What Insurance do Small Businesses Need?
According to government statistics, with a 3% increase from the previous year, as of June 2021, there were over two million small businesses active in Australia.
For anyone running a small business, whether you’re flying solo or employing a few staff members, it’s essential to make sure you have the right type of insurance.
With so many types of insurance products in Australia, you might ask, what insurance do I need for my small business?
Compulsory types of Insurance
As an employer, workers’ compensation insurance is obligatory. Workers’ compensation will provide employees weekly compensation and lump sum benefits in the case of permanent disability.
It’s also important to check if you are included as a working director, as coverage may not be provided to you personally as you’re not an employee. Hence, it’s important to consider personal accident insurance.
Compulsory third party (CTP) is another key insurance for businesses and is required in all states and territories. CTP is different from the truck or car insurance for the damage caused to your own car or truck. CTP covers injuries to other drivers or pedestrians. In addition to CTP, you can choose to insure your own cars and trucks for theft or damage and damage to other people’s property.
For more insurance options, requirements and insight, let’s look at the types you might need.
What Type of Insurance Your Small Business Needs
Finding out what insurance your business needs can be a time-consuming issue, comparing apples with oranges for busy business owners.
Day to day activities, including running a tight sales team, can mean your precious time is stretched when it comes to other important business.
It’s not surprising that any kind of entrepreneurial business venture can be tricky when it comes to litigation or other situations where risks haven’t been appropriately mitigated.
Whether you’re in Australia or anywhere else globally, having adequate insurance is crucial to your success.
If you’re struggling to decide what type of insurance to get for your small business, an experienced insurance adviser can help.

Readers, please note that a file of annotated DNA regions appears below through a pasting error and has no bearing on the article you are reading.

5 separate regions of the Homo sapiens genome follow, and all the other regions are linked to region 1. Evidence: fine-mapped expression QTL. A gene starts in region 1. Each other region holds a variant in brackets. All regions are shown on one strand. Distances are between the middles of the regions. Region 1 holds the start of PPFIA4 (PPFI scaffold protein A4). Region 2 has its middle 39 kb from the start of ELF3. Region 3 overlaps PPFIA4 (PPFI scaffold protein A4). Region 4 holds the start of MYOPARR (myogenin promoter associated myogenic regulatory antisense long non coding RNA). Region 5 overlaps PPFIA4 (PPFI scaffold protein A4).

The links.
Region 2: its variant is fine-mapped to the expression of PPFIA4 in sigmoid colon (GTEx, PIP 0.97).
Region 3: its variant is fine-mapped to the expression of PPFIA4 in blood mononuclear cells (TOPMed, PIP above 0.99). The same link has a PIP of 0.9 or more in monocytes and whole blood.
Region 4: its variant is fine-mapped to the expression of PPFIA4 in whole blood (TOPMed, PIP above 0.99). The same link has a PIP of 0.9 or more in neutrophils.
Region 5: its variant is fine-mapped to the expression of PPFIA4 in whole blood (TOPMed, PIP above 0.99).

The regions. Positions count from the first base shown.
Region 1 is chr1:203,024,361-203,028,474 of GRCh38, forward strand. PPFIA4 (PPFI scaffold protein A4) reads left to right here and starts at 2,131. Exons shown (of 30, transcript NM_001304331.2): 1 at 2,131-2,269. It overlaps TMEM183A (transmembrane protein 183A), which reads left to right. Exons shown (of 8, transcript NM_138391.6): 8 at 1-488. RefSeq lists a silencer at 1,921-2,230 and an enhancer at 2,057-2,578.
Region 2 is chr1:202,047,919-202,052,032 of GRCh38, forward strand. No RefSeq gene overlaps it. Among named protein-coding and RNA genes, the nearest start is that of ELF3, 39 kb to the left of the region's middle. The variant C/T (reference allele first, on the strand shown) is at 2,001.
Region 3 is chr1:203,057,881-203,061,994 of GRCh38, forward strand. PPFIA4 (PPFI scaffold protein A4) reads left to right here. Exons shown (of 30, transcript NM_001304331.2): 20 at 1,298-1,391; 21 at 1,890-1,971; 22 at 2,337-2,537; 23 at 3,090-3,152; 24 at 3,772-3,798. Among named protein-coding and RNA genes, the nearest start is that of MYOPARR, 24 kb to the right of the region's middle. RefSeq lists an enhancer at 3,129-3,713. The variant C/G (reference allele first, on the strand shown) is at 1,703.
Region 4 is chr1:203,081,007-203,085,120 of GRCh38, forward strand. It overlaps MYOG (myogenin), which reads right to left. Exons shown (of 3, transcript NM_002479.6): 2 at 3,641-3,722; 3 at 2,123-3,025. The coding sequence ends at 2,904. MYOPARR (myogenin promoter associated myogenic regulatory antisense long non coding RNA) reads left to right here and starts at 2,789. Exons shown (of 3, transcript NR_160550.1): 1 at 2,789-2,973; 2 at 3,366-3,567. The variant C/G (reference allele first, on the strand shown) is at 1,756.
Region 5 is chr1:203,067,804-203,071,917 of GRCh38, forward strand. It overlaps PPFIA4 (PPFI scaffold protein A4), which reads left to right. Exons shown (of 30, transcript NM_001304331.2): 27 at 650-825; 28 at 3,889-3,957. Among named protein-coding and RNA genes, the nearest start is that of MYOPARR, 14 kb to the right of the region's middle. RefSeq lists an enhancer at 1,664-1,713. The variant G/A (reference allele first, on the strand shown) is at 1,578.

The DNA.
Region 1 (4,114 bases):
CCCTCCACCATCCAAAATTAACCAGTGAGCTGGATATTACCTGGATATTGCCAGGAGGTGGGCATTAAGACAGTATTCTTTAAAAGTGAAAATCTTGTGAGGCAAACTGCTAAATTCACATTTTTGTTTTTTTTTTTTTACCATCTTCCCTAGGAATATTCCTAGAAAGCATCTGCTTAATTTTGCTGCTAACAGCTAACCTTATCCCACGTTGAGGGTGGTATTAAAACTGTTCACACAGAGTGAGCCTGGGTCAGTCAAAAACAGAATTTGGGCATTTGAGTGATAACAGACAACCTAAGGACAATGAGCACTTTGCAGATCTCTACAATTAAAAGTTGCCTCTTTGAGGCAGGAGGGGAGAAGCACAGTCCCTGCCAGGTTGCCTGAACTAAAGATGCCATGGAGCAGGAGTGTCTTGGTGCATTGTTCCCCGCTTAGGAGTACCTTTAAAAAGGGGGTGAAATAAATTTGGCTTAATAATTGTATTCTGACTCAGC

Small Businesses Need to Protect Their Business Assets
From the premises that your business works from, through to stock, products, machinery, equipment and even the laptops and computers you use are classed as ‘key business assets’.
By fully considering any physical assets you use in servicing a small business, it will help you understand the type of insurance you need.
For example, if you own an online retail business with a small warehouse, you might want to consider insurance to cover buildings, contents and stock cover against fire, storms and theft. This is called Property Insurance and can be purchased by itself or as part of a package.
If you run your SME from a physical location, it’s crucial to be insured for damage to your stock and contents, also to protect yourself from being underinsured and potential hefty unplanned costs following storm or fire damage.
Burglary or theft is not something pleasant to think about, but anyone who runs a small business should consider its implications. What would you do if all your stock was stolen or damaged? Would you lose some customers?
It’s important to ensure you have the right insurance coverage in the unfortunate event you are the victim of a burglary or theft.
It’s worth understanding that insurance coverage only protects businesses for burglary (when there is a break-in) or if you have agreed theft (no sign of break-in) cover with your insurer from the business premises.
This will protect you and your business for legal defence costs and any damages awarded by a court if a person is injured or their property is damaged in connection with your business.
Public and general liability insurance protects your premises and any work you do at customers’ premises. It can also be a part of a business insurance package, including property and theft covers.
Computers and other electronic equipment
With the number of Australians using the internet predicted to exceed 23 million users by 2025, it’s not surprising that many SMEs will be fully loaded with computer tech.